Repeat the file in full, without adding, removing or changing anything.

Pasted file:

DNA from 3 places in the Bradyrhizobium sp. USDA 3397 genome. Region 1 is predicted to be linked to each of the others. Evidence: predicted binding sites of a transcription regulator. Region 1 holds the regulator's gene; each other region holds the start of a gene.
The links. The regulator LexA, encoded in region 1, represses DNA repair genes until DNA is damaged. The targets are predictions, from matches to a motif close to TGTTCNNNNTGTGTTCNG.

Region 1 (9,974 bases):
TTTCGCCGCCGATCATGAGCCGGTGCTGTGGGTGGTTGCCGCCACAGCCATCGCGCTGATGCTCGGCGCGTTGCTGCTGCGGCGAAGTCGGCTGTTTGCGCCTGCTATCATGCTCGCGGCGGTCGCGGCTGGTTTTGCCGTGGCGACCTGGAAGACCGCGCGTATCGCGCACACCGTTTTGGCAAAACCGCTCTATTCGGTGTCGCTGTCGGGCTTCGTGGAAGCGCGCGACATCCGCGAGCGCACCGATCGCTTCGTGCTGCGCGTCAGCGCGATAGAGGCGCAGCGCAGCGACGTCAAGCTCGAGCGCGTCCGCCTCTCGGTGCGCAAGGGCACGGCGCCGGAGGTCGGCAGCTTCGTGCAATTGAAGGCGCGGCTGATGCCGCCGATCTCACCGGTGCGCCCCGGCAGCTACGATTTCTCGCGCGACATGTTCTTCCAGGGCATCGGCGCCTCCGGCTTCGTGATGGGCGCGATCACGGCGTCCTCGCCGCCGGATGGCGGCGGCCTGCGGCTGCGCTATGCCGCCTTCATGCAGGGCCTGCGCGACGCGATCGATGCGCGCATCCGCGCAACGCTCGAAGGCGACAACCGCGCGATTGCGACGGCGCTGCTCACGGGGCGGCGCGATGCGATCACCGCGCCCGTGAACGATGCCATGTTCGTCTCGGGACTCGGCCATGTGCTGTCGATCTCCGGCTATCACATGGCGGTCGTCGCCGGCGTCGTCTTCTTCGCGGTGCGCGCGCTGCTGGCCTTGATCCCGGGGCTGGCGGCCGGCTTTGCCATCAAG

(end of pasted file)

DNA from 3 places in the Bradyrhizobium sp. USDA 3397 genome. Region 1 is predicted to be linked to each of the others. Evidence: predicted binding sites of a transcription regulator. Region 1 holds the regulator's gene; each other region holds the start of a gene.
The links. The regulator LexA, encoded in region 1, represses DNA repair genes until DNA is damaged. The targets are predictions, from matches to a motif close to TGTTCNNNNTGTGTTCNG.

Region 1 (9,974 bases):
TTTCGCCGCCGATCATGAGCCGGTGCTGTGGGTGGTTGCCGCCACAGCCATCGCGCTGATGCTCGGCGCGTTGCTGCTGCGGCGAAGTCGGCTGTTTGCGCCTGCTATCATGCTCGCGGCGGTCGCGGCTGGTTTTGCCGTGGCGACCTGGAAGACCGCGCGTATCGCGCACACCGTTTTGGCAAAACCGCTCTATTCGGTGTCGCTGTCGGGCTTCGTGGAAGCGCGCGACATCCGCGAGCGCACCGATCGCTTCGTGCTGCGCGTCAGCGCGATAGAGGCGCAGCGCAGCGACGTCAAGCTCGAGCGCGTCCGCCTCTCGGTGCGCAAGGGCACGGCGCCGGAGGTCGGCAGCTTCGTGCAATTGAAGGCGCGGCTGATGCCGCCGATCTCACCGGTGCGCCCCGGCAGCTACGATTTCTCGCGCGACATGTTCTTCCAGGGCATCGGCGCCTCCGGCTTCGTGATGGGCGCGATCACGGCGTCCTCGCCGCCGGATGGCGGCGGCCTGCGGCTGCGCTATGCCGCCTTCATGCAGGGCCTGCGCGACGCGATCGATGCGCGCATCCGCGCAACGCTCGAAGGCGACAACCGCGCGATTGCGACGGCGCTGCTCACGGGGCGGCGCGATGCGATCACCGCGCCCGTGAACGATGCCATGTTCGTCTCGGGACTCGGCCATGTGCTGTCGATCTCCGGCTATCACATGGCGGTCGTCGCCGGCGTCGTCTTCTTCGCGGTGCGCGCGCTGCTGGCCTTGATCCCGGGGCTGGCGGCCGGCTTTGCCATCAAG